Mark Owen: The Art of Doing Nothing


GOODNESS ME. Hopes were not high when Mark Owen announced his fourth solo album and first since Take That’s reformation.
Received wisdom had it that Gary Barlow and Robbie Williams, not little Mark, were the pop princes who made 2010’s Progress such a triumph.
Well, yet again, received wisdom is apparently wrong. The Art of Doing Nothing may not quite on a par with Progress but it’s certainly streets better than we dared hope for.
Single Stars boasts a chorus that is catchy but not obvious – you don’t feel like an 11-year-old on realising you’re singing along on first listen – while, despite its trite lyrics , The One is a smile of a song, the kind of euphoric pop blinder than Mark and TT do better than anybody else.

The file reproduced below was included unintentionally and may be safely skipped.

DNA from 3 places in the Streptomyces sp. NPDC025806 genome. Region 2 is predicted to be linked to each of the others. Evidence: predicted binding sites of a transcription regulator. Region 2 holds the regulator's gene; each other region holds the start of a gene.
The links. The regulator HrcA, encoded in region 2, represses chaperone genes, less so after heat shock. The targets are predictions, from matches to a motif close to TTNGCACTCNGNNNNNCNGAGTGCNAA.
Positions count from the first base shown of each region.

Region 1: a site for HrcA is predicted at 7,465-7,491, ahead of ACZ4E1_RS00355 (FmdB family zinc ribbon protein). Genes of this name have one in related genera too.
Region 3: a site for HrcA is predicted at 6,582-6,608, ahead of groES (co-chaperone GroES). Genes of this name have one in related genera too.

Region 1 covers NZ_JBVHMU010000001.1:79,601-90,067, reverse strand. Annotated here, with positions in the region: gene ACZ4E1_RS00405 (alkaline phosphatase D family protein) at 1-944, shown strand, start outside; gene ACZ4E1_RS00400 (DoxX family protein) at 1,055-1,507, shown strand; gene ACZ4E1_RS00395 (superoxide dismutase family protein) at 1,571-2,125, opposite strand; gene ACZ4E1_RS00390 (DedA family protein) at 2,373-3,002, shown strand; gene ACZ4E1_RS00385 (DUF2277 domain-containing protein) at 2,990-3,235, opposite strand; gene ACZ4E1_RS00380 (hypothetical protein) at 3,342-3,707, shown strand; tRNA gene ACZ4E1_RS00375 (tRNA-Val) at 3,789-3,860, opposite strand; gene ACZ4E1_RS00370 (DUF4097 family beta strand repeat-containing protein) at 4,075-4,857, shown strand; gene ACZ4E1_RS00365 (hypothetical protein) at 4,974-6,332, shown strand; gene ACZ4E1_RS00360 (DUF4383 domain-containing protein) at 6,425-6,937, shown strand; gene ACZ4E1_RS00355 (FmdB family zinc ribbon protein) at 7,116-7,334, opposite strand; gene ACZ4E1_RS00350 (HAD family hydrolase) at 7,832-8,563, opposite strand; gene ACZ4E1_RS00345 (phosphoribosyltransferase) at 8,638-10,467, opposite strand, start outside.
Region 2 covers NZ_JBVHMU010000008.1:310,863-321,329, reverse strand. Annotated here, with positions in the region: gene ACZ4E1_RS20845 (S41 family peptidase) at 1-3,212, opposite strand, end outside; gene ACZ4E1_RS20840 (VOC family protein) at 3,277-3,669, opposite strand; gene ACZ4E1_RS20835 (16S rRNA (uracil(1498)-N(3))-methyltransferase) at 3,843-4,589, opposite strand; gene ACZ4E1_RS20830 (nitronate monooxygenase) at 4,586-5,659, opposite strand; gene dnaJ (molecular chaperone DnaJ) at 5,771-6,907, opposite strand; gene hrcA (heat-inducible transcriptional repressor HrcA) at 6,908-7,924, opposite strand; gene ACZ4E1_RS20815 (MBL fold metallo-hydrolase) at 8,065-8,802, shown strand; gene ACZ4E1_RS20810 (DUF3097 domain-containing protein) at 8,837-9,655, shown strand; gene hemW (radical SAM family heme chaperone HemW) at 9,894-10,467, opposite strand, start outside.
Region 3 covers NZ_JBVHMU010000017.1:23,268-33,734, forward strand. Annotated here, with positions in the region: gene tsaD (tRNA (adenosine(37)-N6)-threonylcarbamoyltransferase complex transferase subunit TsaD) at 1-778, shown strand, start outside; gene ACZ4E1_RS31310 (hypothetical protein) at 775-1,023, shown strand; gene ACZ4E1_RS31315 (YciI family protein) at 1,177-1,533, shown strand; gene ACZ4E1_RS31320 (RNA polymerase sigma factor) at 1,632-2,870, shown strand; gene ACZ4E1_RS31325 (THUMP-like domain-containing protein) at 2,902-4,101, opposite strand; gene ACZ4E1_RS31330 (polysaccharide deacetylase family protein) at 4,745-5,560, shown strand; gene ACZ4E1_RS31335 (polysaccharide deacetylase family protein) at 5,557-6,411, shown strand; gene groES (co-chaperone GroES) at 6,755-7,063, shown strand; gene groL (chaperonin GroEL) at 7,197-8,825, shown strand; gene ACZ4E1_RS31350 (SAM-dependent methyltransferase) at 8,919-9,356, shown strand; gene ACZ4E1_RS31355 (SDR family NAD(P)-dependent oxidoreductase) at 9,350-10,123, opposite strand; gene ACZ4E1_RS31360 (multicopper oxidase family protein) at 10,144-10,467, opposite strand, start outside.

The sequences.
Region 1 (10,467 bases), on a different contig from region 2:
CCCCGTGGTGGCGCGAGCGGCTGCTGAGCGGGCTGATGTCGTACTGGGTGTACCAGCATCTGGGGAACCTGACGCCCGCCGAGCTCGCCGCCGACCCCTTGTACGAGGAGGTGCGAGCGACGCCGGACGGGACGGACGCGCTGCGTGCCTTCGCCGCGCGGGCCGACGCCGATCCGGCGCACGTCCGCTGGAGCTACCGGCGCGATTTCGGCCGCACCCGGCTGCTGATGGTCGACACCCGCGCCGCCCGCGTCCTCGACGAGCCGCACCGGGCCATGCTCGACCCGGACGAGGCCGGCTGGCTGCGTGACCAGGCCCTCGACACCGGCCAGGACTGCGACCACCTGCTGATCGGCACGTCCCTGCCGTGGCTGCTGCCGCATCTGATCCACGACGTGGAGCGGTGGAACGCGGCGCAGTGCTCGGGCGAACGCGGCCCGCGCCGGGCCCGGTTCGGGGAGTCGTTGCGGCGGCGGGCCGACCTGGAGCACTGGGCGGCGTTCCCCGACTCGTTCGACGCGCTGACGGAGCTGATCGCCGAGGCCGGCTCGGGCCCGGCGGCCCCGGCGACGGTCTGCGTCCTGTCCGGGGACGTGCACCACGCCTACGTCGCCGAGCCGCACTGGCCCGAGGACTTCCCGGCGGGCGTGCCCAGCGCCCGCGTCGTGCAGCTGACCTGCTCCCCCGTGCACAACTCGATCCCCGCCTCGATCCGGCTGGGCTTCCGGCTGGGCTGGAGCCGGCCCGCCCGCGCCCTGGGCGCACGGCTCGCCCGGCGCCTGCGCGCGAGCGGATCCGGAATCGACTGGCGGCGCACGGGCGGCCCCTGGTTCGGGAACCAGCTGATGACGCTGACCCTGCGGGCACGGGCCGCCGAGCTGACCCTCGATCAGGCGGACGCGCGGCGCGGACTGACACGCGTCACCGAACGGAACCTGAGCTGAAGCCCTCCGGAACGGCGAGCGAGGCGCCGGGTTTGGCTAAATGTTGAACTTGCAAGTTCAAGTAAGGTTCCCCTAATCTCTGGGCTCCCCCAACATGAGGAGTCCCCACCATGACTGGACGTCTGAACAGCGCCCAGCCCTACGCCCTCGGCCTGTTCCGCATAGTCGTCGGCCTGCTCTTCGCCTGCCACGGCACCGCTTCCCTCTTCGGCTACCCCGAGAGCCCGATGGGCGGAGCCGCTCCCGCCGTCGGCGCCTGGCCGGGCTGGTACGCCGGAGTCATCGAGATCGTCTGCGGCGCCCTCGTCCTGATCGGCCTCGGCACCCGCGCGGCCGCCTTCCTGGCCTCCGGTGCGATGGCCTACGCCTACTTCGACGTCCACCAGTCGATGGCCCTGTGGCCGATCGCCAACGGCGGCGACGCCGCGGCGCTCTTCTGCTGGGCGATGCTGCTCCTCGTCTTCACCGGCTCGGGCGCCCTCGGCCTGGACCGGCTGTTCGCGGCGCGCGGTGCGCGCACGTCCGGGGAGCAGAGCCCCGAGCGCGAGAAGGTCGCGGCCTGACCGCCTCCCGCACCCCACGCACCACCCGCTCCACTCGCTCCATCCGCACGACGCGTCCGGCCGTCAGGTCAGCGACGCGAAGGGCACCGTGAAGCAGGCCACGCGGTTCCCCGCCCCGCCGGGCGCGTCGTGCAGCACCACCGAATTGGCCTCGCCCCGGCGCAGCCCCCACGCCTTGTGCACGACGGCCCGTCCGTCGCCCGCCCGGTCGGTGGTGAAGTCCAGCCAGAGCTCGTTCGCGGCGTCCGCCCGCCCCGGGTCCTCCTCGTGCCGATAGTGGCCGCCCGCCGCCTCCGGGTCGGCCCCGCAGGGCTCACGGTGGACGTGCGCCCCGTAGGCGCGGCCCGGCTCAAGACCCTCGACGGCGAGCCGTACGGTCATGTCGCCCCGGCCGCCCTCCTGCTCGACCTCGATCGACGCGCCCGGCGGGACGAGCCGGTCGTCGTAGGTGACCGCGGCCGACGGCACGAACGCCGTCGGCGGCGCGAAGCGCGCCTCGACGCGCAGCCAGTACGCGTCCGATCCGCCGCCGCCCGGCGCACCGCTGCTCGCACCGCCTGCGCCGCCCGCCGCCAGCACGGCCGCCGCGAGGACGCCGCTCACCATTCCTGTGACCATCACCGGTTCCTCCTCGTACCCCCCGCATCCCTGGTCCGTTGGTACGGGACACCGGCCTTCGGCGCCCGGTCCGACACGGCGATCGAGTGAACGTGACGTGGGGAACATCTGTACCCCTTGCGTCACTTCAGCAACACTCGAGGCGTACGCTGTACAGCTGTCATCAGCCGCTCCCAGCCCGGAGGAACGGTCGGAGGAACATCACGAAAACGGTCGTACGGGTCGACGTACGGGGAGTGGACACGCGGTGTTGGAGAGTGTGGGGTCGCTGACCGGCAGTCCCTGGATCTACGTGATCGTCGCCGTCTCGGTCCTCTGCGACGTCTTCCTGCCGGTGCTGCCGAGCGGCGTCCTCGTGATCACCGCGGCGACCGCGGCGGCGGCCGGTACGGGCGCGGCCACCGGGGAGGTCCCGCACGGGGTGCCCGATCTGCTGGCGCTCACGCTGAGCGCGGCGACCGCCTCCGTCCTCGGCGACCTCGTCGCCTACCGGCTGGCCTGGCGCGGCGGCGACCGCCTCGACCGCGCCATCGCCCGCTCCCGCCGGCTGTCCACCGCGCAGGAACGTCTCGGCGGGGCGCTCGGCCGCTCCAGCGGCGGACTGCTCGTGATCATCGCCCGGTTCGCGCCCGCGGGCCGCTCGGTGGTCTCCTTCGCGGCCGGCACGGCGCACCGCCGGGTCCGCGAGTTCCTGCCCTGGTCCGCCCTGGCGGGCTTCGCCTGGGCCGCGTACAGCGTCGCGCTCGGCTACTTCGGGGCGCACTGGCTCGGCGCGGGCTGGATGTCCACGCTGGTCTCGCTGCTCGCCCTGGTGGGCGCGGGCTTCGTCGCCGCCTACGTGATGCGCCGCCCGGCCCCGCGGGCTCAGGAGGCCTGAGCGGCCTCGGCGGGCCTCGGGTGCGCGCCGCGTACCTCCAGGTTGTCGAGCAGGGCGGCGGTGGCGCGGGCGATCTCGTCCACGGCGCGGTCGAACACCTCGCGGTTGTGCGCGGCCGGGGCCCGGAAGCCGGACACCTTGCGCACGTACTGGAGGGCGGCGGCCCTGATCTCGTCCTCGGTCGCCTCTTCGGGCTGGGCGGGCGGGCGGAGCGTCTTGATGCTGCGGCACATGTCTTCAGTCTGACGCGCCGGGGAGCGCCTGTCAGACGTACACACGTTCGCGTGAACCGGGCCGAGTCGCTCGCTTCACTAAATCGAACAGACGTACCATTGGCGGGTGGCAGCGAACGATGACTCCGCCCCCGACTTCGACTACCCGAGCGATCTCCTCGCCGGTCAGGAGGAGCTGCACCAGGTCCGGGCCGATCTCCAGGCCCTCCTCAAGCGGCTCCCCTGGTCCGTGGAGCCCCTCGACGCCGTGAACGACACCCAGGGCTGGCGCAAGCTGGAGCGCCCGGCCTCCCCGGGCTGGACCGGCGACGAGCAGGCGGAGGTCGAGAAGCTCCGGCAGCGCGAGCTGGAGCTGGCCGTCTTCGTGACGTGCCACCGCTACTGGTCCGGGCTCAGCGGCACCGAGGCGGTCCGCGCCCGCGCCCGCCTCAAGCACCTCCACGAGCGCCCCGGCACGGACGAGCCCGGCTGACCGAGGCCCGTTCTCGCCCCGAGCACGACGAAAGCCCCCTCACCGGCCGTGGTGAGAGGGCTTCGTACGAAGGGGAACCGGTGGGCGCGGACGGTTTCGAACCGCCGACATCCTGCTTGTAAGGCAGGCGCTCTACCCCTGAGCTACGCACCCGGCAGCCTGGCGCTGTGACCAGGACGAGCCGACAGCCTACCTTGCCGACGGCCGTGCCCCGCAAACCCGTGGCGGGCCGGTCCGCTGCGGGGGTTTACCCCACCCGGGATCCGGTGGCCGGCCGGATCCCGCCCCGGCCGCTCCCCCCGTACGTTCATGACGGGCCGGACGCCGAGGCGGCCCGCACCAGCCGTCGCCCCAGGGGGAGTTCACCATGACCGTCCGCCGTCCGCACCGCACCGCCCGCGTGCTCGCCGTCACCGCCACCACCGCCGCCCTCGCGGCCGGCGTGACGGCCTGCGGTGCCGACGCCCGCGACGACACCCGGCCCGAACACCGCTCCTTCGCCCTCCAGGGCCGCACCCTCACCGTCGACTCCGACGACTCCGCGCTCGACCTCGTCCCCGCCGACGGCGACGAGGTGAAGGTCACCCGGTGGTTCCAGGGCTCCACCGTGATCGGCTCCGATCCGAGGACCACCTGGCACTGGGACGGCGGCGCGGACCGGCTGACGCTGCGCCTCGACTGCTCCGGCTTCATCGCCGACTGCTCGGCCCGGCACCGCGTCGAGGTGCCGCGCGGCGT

Elsewhere, there’s African rhythms (Carnival), experiments with rap (Heaven’s Falling) and, in The End of Everything, proof that he knows better than most how to end an album.
Mark Owen’s only gone and made a top class pop record. Who’d have thought it?


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